Australia Is Not Alone in Navigating the Future of Kids’ TV

Julia Fimiani
26 Nov 2018

Image: Screen Producers Australia

Across the globe, children’s television is entering uncharted territory. As countries approach the same crossroads, it’s time to draw upon our shared experiences to pave a path forward for the future. A new world for kids’ TV is out there – let’s explore it together, writes ACTF Research and Executive Assistant, Julia Fimiani.


The ACTF sponsored the Funding the Future: Kids TV at a Crossroads session at the Screen Producers Australia Screen Forever conference in Melbourne last week.

Moderated by the ACTF CEO Jenny Buckland, the panel featured Agnes Augustin, President & CEO of the Shaw Rocket Fund (Canada), Sally Caplan, Head of Production/Content at Screen Australia, Julia Adams, Partner at Shiff & Company lawyers, Sacha Gregson, Acting Head of Content, Investment & Planning at the ABC and Greg Childs, Director, The Children’s Media Foundation (UK) appearing via video.

With the results of the Australian and Children’s Screen Content Review still yet to be revealed, and a continuing reluctance from commercial free to air broadcasters to address the importance of children’s content that is made for children – kids’ television is certainly at a crossroads. In the face of such uncertainty, rising licence fees and declining spend and commissions, funding high-quality local content has never been more difficult. However, as Jenny noted in her introduction to the session, Australia is not alone in facing these issues.

Greg Childs appeared via a pre-recorded video to provide some insight into the state of children’s television in the UK. The plight of children’s television in the UK has been well documented, and the recent announcement of the contestable fund has signalled significant changes. Greg noted that the fund initially proposed by the CMF in 2011 was now becoming a reality. The question still remains however as to what will happen once the three year period of the pilot fund is over. Greg hoped that the money would not come out of the BBC licence fee as that would be “robbing Peter to pay Paul”. The panel agreed, asking whether it will be sustainable in the long term. With regard to whether such a fund could work in Australia, Julia Adams noted that the idea was interesting however it’s not something that would happen instantly. The UK fund was only available to the commercial broadcasters, however Sacha Gregson commented that the ABC would want to be able to access any potential Australian fund.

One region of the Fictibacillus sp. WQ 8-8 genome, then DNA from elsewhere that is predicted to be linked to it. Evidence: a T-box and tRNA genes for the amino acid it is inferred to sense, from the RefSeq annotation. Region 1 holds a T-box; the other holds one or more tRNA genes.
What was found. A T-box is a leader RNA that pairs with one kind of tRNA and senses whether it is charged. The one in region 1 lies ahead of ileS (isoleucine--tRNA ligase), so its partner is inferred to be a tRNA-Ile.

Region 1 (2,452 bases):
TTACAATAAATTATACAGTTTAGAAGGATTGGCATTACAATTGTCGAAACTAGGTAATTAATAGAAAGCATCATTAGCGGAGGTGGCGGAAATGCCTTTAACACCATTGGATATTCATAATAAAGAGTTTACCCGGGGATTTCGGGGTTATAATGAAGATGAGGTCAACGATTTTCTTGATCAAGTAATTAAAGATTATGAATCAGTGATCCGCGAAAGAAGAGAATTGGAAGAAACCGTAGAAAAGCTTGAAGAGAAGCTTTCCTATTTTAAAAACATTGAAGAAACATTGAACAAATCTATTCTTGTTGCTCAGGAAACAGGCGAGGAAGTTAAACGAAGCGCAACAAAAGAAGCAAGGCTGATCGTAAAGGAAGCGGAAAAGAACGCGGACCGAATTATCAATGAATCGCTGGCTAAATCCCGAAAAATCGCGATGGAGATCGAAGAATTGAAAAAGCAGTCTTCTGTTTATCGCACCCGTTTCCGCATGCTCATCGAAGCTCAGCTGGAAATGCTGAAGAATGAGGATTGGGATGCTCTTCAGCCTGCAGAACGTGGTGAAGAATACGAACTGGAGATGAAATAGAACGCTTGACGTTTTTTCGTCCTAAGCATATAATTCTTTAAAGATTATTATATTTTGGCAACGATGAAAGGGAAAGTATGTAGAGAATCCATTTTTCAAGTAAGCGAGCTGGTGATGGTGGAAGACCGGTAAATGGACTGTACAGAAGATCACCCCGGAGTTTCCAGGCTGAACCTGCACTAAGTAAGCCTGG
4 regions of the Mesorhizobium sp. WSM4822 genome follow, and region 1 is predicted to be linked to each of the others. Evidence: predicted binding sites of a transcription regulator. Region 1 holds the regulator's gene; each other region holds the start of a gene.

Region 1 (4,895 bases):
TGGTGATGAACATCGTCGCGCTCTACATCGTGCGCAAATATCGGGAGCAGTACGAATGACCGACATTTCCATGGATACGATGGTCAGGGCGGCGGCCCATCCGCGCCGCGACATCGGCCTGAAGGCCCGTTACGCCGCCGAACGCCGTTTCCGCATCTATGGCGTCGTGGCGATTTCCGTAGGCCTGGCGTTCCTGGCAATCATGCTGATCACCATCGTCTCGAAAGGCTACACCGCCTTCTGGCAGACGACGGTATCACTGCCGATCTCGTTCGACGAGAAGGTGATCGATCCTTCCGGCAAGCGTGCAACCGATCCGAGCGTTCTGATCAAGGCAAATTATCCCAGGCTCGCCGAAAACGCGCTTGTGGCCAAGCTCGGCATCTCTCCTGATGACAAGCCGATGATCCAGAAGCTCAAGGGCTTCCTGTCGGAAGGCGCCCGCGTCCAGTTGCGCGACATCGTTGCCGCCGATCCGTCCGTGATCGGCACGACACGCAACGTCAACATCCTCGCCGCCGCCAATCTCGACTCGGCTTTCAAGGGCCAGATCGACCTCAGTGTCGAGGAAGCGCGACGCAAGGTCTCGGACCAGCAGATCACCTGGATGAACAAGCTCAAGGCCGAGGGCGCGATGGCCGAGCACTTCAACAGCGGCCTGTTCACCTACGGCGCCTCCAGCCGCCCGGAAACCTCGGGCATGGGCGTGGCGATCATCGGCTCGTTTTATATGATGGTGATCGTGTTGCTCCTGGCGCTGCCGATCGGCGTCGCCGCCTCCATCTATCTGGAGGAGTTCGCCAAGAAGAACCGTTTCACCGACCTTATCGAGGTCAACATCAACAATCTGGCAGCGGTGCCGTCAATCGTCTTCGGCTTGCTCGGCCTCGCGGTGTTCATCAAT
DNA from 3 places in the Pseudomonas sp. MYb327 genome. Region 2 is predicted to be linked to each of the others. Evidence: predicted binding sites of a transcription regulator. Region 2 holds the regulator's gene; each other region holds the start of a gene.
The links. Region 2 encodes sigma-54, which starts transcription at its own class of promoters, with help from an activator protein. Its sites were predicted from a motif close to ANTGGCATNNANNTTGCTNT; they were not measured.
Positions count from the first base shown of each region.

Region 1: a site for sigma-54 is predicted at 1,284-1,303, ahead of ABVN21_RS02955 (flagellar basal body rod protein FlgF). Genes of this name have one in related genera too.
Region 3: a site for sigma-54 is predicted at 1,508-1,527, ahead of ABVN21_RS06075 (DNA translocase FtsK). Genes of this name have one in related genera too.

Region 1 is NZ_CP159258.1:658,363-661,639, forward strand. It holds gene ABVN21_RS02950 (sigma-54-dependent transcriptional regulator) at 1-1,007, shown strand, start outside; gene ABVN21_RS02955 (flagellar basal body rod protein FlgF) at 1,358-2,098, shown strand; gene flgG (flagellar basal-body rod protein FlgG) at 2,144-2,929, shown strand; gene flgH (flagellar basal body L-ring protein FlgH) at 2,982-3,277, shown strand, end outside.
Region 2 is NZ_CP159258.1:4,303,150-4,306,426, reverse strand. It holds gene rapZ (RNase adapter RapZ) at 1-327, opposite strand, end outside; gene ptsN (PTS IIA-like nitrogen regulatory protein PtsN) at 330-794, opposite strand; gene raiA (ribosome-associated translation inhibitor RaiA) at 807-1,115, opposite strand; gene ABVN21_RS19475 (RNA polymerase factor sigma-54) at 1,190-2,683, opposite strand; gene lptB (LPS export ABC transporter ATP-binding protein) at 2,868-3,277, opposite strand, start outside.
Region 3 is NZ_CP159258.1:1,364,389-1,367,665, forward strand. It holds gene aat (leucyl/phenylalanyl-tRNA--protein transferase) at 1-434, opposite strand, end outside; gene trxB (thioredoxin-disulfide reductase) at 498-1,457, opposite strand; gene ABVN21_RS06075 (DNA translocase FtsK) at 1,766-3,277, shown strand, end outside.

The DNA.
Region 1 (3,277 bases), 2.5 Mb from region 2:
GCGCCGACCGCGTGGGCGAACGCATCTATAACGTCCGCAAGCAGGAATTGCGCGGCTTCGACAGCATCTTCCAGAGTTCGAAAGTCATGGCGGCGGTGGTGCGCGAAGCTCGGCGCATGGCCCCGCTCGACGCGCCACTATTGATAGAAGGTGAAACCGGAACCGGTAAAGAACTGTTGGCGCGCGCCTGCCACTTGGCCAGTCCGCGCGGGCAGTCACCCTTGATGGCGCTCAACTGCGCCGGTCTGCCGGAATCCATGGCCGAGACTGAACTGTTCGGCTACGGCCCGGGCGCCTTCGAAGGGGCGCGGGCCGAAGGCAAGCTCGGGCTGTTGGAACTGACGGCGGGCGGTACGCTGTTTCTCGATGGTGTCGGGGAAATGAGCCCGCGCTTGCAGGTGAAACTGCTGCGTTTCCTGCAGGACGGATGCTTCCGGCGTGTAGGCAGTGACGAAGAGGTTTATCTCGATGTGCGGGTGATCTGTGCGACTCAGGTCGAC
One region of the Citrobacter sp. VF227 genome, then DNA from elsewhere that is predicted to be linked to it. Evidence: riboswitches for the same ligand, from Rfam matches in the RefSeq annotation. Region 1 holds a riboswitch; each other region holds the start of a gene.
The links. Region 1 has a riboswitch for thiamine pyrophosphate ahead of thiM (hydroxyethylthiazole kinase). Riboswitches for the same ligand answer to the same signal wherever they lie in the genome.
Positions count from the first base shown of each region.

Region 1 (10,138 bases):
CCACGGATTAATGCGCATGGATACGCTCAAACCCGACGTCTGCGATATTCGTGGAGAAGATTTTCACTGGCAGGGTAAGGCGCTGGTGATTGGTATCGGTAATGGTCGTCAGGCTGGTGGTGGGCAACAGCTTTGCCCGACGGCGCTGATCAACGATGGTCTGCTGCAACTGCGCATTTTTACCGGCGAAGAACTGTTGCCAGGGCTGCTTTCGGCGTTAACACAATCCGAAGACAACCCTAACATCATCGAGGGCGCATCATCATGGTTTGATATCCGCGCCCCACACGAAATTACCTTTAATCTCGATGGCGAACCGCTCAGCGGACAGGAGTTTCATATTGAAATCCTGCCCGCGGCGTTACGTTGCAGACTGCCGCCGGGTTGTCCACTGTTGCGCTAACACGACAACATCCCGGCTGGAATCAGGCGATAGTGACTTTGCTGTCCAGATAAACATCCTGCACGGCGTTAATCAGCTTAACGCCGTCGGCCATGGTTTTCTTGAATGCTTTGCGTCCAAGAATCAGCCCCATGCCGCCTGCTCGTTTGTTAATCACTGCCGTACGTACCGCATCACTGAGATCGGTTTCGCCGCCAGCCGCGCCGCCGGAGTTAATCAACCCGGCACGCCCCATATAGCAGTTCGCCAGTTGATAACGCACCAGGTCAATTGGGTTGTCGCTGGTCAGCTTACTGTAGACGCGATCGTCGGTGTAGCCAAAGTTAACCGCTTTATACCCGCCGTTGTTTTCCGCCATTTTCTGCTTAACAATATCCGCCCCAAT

The positioning of children’s television as an area of market failure, or as an “underserved” audience, as Agnes Augustin noted, is global. Canada has seen significant changes in regulation in the last two years including a removal of genre protections. Agnes noted that this saw a decline in commissions from private broadcasters, and an increase on public broadcasters. Figures from 2016/17 showed that every genre saw an increase in production volume except for children’s, which saw a 17% decrease. Agnes noted some positives, including a review of the Broadcasting Act and the flexibility offered by the Shaw Rocket Fund when financing – for example, applicants are able to obtain funding support without a broadcast licence if their content can be viewed in other ways by the audience. Such flexibility in obtaining finance also links to the arrival of new platforms that allow for other players to be included and to provide a source of financing. Netflix has already made its presence felt in this regard. This ever increasing digital presence opens up new avenues for producers. Julia  noted the main challenges producers face are a lack of interest from the commercial broadcasters and declining ad revenue, as well as the funding issues and limitations faced by the ABC.  It is therefore crucial that there are multiple avenues for commissions, as opposed to a one-door policy.